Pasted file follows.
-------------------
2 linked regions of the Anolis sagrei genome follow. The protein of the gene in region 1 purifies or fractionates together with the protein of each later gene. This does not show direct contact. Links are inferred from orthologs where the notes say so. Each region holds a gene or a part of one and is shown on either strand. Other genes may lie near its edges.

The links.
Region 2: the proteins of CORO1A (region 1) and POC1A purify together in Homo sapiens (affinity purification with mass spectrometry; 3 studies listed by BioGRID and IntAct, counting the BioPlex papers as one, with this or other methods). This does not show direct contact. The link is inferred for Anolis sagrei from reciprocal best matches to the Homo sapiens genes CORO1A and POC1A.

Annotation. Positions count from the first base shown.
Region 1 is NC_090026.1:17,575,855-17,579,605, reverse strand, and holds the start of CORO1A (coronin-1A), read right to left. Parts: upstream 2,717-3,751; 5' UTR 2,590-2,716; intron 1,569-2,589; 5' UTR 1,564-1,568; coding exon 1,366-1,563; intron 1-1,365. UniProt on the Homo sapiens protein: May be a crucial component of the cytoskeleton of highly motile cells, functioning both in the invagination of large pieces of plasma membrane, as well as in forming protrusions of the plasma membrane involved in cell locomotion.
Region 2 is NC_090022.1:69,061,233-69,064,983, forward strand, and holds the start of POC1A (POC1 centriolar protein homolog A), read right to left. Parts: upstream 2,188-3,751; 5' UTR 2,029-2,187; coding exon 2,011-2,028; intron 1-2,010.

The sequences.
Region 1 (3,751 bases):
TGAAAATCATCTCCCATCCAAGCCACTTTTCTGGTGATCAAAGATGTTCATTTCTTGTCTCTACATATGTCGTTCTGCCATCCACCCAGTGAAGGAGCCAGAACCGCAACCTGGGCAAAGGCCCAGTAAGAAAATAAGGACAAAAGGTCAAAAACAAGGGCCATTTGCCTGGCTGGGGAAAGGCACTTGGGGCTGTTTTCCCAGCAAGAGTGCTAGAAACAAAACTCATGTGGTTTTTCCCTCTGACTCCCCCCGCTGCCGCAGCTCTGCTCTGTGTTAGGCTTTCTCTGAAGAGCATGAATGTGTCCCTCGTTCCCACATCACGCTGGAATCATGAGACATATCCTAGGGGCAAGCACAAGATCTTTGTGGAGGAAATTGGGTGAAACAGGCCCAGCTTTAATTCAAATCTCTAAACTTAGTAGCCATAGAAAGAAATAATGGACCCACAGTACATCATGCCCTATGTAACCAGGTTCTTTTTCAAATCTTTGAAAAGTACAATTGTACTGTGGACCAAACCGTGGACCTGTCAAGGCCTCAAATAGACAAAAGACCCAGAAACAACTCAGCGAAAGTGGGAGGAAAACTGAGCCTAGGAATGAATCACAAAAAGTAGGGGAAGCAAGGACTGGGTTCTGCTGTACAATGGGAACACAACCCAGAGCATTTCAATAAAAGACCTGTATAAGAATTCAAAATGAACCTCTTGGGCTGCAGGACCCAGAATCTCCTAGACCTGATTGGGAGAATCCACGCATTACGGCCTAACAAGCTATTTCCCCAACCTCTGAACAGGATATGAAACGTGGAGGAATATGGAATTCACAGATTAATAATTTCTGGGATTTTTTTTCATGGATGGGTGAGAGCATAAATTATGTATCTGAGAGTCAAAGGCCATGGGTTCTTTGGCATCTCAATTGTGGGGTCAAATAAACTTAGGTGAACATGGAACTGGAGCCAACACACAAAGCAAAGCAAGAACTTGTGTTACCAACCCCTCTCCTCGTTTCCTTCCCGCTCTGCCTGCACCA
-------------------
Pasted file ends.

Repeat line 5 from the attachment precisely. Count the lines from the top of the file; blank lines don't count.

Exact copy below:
Region 1 is NC_090026.1:17,575,855-17,579,605, reverse strand, and holds the start of CORO1A (coronin-1A), read right to left. Parts: upstream 2,717-3,751; 5' UTR 2,590-2,716; intron 1,569-2,589; 5' UTR 1,564-1,568; coding exon 1,366-1,563; intron 1-1,365. UniProt on the Homo sapiens protein: May be a crucial component of the cytoskeleton of highly motile cells, functioning both in the invagination of large pieces of plasma membrane, as well as in forming protrusions of the plasma membrane involved in cell locomotion.